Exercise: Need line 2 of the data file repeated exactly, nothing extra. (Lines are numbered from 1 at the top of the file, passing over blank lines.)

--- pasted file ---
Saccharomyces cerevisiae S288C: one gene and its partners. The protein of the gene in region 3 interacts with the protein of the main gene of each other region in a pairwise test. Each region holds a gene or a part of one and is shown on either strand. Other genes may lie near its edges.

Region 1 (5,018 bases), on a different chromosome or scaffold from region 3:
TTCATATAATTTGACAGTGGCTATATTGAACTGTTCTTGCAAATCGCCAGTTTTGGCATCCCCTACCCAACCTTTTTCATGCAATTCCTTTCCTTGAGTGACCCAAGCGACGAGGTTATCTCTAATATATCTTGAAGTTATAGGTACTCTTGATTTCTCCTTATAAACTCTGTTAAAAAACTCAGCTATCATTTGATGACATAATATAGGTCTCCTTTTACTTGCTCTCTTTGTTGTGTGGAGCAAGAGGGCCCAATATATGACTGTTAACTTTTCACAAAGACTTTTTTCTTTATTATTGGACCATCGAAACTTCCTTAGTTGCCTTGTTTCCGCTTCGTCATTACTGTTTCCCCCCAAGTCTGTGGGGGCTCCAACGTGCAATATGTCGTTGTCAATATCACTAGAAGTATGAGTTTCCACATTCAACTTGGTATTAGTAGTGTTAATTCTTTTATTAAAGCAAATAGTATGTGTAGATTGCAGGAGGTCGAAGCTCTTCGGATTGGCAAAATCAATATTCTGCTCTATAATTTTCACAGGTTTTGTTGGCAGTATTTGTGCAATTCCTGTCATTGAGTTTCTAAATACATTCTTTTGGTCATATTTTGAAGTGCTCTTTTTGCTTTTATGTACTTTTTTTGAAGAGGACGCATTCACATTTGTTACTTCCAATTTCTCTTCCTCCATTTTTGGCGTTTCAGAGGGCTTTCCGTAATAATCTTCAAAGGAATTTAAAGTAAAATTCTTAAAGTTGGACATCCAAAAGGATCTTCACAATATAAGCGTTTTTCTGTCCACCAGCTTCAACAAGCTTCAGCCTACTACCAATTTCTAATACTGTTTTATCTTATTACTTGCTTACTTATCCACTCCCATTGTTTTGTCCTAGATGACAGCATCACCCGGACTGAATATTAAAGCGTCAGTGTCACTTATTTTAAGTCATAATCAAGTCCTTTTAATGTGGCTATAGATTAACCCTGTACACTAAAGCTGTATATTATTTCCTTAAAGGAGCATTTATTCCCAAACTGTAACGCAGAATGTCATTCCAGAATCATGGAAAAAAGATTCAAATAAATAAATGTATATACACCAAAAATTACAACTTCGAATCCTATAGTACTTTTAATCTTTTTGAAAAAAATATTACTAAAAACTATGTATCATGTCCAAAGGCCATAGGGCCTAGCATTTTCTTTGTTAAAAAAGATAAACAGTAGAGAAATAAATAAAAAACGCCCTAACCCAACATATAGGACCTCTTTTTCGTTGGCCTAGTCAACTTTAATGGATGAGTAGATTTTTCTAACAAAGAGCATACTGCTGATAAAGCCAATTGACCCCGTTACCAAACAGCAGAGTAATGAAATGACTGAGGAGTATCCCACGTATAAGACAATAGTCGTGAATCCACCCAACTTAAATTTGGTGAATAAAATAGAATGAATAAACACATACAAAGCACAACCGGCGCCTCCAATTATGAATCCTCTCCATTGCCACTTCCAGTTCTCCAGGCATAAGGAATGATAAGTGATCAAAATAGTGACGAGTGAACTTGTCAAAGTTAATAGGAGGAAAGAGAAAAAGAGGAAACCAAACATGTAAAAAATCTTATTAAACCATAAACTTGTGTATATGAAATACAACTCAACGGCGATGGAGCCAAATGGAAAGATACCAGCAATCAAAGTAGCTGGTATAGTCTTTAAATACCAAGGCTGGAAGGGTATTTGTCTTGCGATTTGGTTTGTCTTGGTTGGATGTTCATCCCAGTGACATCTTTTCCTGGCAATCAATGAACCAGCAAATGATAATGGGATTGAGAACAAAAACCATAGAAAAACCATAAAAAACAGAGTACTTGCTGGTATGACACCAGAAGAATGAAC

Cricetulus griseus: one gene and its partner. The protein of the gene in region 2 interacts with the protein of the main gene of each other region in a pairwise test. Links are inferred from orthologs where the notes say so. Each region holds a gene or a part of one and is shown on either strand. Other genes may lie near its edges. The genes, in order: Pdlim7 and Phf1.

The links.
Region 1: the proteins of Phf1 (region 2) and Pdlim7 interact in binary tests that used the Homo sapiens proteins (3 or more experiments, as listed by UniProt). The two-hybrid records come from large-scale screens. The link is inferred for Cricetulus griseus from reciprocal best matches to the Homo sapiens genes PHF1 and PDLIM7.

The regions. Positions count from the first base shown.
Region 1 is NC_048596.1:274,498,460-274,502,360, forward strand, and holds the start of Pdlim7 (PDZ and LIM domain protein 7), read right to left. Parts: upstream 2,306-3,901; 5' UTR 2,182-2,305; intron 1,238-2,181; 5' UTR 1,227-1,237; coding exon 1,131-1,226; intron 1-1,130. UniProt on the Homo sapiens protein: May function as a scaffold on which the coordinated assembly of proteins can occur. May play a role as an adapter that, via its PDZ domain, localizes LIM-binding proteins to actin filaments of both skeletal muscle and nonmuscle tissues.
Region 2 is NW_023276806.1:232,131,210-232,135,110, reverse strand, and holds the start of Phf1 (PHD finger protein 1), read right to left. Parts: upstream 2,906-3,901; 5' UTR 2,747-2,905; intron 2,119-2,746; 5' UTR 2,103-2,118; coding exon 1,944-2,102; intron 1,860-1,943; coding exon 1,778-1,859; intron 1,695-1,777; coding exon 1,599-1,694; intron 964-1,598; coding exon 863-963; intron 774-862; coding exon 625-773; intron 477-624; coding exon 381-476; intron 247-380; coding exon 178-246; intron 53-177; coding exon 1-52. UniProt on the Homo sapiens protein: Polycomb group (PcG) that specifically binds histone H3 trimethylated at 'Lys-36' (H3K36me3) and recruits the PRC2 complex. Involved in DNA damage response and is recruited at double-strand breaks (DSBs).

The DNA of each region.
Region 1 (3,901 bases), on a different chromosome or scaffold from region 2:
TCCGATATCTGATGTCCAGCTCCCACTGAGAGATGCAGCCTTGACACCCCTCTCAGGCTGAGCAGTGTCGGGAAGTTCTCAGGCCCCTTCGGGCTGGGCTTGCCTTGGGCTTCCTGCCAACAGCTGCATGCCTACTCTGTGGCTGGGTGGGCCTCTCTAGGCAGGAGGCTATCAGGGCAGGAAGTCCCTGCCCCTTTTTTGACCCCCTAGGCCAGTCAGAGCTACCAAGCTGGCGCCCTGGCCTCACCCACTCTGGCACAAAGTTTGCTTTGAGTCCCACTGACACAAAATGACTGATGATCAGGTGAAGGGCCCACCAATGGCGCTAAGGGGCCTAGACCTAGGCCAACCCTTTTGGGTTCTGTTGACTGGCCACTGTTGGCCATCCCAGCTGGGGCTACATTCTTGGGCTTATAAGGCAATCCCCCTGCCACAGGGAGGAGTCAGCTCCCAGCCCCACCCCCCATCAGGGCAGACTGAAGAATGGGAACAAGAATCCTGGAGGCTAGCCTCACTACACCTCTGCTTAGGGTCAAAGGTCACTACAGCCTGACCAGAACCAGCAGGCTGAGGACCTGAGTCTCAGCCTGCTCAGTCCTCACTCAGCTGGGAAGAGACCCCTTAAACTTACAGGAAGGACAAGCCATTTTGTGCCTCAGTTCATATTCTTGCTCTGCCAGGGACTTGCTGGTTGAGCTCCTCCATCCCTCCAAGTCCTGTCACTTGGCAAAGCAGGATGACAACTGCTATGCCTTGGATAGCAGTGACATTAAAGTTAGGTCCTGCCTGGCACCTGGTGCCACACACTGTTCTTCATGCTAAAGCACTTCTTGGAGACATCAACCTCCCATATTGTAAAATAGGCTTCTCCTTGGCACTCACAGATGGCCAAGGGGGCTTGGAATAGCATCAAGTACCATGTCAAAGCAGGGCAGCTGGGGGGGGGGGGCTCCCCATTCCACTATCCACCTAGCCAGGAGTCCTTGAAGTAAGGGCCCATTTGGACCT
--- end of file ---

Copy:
Region 1 (5,018 bases), on a different chromosome or scaffold from region 3: